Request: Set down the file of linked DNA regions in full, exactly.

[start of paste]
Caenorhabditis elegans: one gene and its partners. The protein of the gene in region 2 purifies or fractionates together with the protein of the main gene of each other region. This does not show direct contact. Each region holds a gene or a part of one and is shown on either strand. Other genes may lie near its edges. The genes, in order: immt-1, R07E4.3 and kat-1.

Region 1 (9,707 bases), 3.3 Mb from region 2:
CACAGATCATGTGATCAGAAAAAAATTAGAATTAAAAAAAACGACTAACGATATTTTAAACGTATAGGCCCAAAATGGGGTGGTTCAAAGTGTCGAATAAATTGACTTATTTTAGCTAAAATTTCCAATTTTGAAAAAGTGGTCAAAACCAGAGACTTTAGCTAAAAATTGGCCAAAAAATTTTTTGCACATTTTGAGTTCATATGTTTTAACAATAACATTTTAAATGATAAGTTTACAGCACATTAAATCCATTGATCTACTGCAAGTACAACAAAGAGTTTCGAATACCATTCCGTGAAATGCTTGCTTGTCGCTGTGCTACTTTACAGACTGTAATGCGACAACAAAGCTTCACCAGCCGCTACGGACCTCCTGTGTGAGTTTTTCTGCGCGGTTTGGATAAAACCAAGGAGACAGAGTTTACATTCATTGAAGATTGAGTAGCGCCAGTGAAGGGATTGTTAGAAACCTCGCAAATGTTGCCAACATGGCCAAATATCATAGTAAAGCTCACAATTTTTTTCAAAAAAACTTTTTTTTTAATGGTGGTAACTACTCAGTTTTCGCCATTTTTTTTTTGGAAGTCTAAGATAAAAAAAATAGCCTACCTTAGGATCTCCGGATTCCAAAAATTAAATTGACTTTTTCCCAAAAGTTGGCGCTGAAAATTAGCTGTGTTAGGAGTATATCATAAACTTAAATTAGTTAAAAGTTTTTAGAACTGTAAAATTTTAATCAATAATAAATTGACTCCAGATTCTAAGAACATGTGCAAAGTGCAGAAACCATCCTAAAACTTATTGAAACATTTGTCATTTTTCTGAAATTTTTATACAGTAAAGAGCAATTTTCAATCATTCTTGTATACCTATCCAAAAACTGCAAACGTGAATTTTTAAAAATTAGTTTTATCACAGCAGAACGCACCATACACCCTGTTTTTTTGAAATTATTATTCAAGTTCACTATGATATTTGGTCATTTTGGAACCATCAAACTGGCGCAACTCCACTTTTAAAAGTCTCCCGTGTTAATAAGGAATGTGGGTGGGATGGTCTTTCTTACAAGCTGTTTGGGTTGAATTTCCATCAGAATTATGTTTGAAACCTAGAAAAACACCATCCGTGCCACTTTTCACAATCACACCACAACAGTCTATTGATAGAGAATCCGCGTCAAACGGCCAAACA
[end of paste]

Caenorhabditis elegans: one gene and its partners. The protein of the gene in region 2 purifies or fractionates together with the protein of the main gene of each other region. This does not show direct contact. Each region holds a gene or a part of one and is shown on either strand. Other genes may lie near its edges. The genes, in order: immt-1, R07E4.3 and kat-1.

Region 1 (9,707 bases), 3.3 Mb from region 2:
CACAGATCATGTGATCAGAAAAAAATTAGAATTAAAAAAAACGACTAACGATATTTTAAACGTATAGGCCCAAAATGGGGTGGTTCAAAGTGTCGAATAAATTGACTTATTTTAGCTAAAATTTCCAATTTTGAAAAAGTGGTCAAAACCAGAGACTTTAGCTAAAAATTGGCCAAAAAATTTTTTGCACATTTTGAGTTCATATGTTTTAACAATAACATTTTAAATGATAAGTTTACAGCACATTAAATCCATTGATCTACTGCAAGTACAACAAAGAGTTTCGAATACCATTCCGTGAAATGCTTGCTTGTCGCTGTGCTACTTTACAGACTGTAATGCGACAACAAAGCTTCACCAGCCGCTACGGACCTCCTGTGTGAGTTTTTCTGCGCGGTTTGGATAAAACCAAGGAGACAGAGTTTACATTCATTGAAGATTGAGTAGCGCCAGTGAAGGGATTGTTAGAAACCTCGCAAATGTTGCCAACATGGCCAAATATCATAGTAAAGCTCACAATTTTTTTCAAAAAAACTTTTTTTTTAATGGTGGTAACTACTCAGTTTTCGCCATTTTTTTTTTGGAAGTCTAAGATAAAAAAAATAGCCTACCTTAGGATCTCCGGATTCCAAAAATTAAATTGACTTTTTCCCAAAAGTTGGCGCTGAAAATTAGCTGTGTTAGGAGTATATCATAAACTTAAATTAGTTAAAAGTTTTTAGAACTGTAAAATTTTAATCAATAATAAATTGACTCCAGATTCTAAGAACATGTGCAAAGTGCAGAAACCATCCTAAAACTTATTGAAACATTTGTCATTTTTCTGAAATTTTTATACAGTAAAGAGCAATTTTCAATCATTCTTGTATACCTATCCAAAAACTGCAAACGTGAATTTTTAAAAATTAGTTTTATCACAGCAGAACGCACCATACACCCTGTTTTTTTGAAATTATTATTCAAGTTCACTATGATATTTGGTCATTTTGGAACCATCAAACTGGCGCAACTCCACTTTTAAAAGTCTCCCGTGTTAATAAGGAATGTGGGTGGGATGGTCTTTCTTACAAGCTGTTTGGGTTGAATTTCCATCAGAATTATGTTTGAAACCTAGAAAAACACCATCCGTGCCACTTTTCACAATCACACCACAACAGTCTATTGATAGAGAATCCGCGTCAAACGGCCAAACA